Chamber music (assigned and sight-reading) is an integral part of applied lessons, and students can expect to play duets by Telemann, Bach, Beethoven, Defaye, Matej, Pederson and a variety of other composers. Chamber music puts a premium on listening skills, and students are challenged to react to subtle changes in dynamics, tempo, timbre, vibrato and articulation. Students are also expected to be aware of the importance of melodic (horizontal) and chordal (vertical) intonation.

Orchestral and wind band excerpts are often assigned, and students preparing for auditions will have mock auditions in lessons. In these mock auditions, excerpts are digitally recorded, and can be transferred to a CD or flash drive at the end of the lesson. The student and I use a standardized audition comment form to make written notes on Sound, Pitch, Rhythm, Technique and Style. Students are taught to practice each excerpt "in layers", focusing on each of these five critical elements of ensemble performance, and are given specific practice techniques to develop a polished and musically convincing final product.

Required weekly activities of applied lessons:

  • Brass Recital Hour: Students benefit from hearing each other perform solo and chamber music recitals, and are exposed to a wide range of repertoire and performance styles. The performers enjoy having a large audience of their friends and peers. Some Brass Recital Hours will feature special presentations by UM faculty or guest artists.
  • Trombone Studio Class: Studio Class provides students the opportunity to perform for their peers, develop critical listening skills and learn more about their instrument’s repertoire and pedagogy.
  • Performance Juries are scheduled at the end of each Spring semester, and are graded by a panel of UM Brass Faculty. Jury repertoire typically includes solo repertoire and orchestral excerpts. Students presenting a full recital during the second half of the Spring semester may elect not to present a Jury that same semester.


Students in the BM-Performance program are required to present Junior and Senior recitals, and many choose to present additional recitals during their first two years of study. Students pursuing the MM are required to present one solo recital, and most are also involved in a graduate trombone chamber ensemble recital.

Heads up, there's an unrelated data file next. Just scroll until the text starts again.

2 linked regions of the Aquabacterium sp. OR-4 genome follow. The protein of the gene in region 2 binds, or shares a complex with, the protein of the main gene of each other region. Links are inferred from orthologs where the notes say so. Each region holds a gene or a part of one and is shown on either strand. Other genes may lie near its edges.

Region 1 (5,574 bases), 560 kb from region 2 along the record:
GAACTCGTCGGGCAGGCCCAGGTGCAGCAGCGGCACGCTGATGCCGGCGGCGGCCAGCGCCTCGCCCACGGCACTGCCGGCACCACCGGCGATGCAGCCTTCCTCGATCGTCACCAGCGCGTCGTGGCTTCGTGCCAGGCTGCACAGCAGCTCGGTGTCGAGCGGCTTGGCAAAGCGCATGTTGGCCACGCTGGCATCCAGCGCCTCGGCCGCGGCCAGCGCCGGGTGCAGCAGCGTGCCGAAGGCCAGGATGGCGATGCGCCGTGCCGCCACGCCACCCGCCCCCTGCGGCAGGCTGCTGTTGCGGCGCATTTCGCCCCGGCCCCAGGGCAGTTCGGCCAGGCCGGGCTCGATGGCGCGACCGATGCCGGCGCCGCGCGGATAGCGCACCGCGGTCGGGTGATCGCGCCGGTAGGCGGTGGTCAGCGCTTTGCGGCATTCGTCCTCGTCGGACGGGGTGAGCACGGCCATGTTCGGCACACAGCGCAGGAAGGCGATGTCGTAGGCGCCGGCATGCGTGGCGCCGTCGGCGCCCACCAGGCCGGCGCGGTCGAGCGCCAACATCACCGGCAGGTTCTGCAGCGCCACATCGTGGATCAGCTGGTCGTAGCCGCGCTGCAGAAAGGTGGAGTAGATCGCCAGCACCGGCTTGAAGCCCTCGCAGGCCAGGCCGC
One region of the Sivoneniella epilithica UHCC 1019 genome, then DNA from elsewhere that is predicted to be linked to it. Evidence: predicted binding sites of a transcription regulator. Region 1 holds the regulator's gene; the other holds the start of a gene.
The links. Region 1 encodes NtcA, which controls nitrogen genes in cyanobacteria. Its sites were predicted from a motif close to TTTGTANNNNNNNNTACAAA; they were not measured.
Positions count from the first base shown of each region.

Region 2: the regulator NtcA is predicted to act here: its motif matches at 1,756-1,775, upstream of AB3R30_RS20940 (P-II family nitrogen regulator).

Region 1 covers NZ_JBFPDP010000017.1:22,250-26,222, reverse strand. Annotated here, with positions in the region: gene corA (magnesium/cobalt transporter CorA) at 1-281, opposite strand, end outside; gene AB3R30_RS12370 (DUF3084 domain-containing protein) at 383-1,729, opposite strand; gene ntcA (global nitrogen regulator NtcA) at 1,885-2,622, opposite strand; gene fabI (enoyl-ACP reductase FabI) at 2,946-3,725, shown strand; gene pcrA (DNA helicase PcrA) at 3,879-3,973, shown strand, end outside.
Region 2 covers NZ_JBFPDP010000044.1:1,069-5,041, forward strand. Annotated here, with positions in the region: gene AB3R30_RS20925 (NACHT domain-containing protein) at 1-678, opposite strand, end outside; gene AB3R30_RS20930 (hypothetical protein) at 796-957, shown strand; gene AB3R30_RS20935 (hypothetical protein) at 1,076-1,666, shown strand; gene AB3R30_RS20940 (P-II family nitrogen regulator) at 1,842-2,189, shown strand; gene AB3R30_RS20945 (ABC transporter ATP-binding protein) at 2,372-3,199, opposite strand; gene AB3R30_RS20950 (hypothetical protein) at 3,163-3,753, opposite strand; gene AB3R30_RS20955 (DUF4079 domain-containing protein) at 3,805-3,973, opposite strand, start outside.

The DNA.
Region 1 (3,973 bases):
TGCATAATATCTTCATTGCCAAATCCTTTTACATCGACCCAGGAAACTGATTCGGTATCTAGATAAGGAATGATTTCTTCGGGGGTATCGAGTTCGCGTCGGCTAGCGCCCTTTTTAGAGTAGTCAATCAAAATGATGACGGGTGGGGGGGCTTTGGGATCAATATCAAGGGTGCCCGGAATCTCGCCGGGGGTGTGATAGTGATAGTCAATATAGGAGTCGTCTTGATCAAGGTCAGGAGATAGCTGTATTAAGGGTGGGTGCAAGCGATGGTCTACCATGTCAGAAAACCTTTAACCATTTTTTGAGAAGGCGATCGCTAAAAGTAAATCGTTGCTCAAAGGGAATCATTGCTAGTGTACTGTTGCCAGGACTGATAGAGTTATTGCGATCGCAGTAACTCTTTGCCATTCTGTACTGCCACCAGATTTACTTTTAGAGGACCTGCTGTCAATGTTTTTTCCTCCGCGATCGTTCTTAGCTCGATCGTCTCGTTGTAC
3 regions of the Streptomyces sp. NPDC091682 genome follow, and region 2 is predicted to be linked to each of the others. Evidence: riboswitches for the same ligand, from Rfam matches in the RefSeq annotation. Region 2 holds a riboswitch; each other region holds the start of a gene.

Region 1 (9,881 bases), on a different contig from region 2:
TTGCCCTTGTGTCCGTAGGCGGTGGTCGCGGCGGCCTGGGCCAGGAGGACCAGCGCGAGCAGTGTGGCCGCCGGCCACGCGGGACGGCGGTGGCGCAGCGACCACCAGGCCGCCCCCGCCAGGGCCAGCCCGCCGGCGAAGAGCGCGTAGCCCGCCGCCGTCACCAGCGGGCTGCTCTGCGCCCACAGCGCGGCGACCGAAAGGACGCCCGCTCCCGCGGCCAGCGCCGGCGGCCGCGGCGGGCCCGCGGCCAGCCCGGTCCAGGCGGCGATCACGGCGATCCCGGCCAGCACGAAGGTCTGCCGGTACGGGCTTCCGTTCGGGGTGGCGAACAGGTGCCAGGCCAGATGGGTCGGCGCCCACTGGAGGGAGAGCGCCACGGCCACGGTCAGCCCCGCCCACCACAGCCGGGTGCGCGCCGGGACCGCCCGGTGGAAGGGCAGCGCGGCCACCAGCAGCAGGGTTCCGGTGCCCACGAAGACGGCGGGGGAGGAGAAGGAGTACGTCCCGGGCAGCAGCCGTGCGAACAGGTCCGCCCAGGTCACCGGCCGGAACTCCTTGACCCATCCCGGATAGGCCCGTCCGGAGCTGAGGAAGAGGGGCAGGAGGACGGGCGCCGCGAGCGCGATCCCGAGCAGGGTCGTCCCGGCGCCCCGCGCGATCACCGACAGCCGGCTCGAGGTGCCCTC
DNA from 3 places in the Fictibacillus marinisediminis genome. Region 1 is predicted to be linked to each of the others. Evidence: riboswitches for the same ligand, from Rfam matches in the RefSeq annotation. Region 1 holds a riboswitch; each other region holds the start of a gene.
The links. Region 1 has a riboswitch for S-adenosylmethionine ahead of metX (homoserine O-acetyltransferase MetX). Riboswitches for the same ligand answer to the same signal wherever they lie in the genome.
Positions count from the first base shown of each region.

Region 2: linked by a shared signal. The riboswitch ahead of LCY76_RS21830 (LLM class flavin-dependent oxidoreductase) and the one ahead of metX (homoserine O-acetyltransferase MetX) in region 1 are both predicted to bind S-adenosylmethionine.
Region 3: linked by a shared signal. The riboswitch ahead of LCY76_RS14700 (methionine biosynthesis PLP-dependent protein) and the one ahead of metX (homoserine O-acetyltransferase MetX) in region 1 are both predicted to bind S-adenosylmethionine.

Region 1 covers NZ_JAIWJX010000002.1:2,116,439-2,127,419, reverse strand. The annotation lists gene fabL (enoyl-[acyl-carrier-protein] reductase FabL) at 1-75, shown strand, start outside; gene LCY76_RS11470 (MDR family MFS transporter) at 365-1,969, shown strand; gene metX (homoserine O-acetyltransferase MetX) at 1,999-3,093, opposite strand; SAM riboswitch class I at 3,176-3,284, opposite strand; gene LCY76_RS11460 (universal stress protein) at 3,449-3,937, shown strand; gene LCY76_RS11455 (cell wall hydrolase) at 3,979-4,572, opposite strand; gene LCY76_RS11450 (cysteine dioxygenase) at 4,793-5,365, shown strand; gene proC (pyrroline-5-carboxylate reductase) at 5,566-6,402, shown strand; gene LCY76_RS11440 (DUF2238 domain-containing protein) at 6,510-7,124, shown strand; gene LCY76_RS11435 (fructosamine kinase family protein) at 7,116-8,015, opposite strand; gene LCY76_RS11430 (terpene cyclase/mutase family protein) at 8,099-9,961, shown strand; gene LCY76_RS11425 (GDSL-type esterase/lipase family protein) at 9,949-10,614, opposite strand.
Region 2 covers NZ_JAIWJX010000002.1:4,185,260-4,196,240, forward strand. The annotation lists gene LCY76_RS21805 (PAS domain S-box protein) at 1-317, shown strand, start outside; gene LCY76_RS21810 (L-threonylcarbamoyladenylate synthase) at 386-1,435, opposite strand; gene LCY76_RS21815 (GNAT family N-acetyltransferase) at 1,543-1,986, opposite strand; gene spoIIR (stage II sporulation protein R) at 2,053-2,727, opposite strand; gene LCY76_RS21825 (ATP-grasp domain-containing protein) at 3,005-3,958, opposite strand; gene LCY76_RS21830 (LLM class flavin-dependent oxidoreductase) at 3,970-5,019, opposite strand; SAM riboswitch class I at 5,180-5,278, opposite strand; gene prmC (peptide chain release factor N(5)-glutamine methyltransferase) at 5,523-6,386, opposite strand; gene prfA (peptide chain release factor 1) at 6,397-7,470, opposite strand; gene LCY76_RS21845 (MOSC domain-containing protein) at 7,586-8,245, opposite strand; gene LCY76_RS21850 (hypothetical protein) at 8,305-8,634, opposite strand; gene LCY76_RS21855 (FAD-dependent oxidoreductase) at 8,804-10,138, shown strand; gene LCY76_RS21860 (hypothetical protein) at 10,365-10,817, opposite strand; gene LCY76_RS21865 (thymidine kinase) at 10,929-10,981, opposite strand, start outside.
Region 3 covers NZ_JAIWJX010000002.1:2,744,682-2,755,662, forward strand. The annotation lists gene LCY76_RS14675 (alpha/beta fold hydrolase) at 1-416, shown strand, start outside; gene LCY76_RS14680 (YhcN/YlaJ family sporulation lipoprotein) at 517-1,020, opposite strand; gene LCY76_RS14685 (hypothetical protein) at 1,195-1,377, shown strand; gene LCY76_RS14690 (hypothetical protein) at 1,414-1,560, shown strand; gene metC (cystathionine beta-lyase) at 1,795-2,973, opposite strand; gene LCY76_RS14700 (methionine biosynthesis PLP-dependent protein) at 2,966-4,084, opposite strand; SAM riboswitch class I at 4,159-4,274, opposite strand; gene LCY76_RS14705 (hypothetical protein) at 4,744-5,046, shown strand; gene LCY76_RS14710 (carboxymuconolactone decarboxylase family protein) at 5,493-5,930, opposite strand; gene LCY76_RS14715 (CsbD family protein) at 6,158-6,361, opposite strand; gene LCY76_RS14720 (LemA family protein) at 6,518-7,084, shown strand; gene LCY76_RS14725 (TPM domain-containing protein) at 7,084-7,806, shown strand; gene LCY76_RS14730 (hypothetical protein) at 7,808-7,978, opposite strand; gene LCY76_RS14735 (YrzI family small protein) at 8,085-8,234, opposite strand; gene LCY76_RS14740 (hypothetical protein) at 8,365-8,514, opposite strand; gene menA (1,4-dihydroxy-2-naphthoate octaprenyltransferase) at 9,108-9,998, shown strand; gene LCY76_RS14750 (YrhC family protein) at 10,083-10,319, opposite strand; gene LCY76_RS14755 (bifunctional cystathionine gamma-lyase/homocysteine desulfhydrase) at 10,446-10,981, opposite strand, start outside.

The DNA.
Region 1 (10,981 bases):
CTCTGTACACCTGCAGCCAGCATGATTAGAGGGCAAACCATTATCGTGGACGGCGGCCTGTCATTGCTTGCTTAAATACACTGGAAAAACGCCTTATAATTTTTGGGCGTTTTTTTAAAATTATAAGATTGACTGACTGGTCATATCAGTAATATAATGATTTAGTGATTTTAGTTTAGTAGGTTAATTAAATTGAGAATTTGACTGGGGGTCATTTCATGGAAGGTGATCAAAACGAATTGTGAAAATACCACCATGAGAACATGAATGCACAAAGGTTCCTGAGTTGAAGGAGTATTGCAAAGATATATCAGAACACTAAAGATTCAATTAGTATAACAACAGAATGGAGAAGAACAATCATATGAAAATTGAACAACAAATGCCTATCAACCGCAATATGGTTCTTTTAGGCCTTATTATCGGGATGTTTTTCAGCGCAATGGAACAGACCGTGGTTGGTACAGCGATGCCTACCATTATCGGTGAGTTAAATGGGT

We have two distinct DMA degree programs, each with its own recital requirement. The traditional DMA program requires a total of five recitals, typically four solo recitals and one chamber music recital with a graduate trombone quartet. Those DMA students declaring a Secondary Area (Theory/Composition, Musicology, Music Education) are required to present three solo recitals, and they have an increased academic component in their Secondary Area. Doctoral students in the traditional DMA degree program who win our annual Concerto Competition or a significant external solo competition may count those performance as one of their DMA solo recitals. Certain professional-level invited solo performances can be considered for DMA solo recital credit for students in the traditional degree program.

With all solo recitals, music is selected during the semester prior to the recital, with the goal of broadening the student's repertoire and improving their technical skills. Thanks to our outstanding graduate program in Collaborative Piano and our metropolitan location, there are numerous experienced pianists available for recitals.  All collaborative artists must be cleared by me before the recital is scheduled for one of our weekly Monday afternoon Brass Recital Hours.


After performing an ensemble audition during the first week of the Fall semester, six to eight trombonists are assigned to a rotating pool of players for our Wind Ensemble and Symphony Orchestra, with the remaining students being assigned to the Symphonic Band and/or Campus Orchestra. Spring semester ensemble placement auditions are scheduled at the end of the preceding Fall semester.

Students can also perform with a Jazz Ensemble, Jazz Combo, Brass Choir or Trombone Quartet (as arranged). Graduate students receiving financial assistance should refer to their award letters for specific ensemble requirements.

Degree Requirements

For complete information on degree requirements, please see the BA, BM, MM and DMA listings under Degrees and Programs.

Prospective doctoral students should review the section regarding our optional Secondary Areas of study. You can also download the complete Graduate Handbook, which is full of useful information. Graduate students interested in transferring existing graduate credit must have all potential transfer credits approved by your advisor (Professor Ashworth) and the Director of Graduate Studies. Previous courses and/or applied lesson credits do not automatically transfer.

All graduate and undergraduate music majors transferring to the University of Minnesota must perform a Transfer Jury at the end of their first semester of study (Fall or Spring). Based on that Jury and the quality of work in that first semester of lessons, the UM Brass Faculty decide how many (if any) previous lesson credits will be applied to the student’s degree.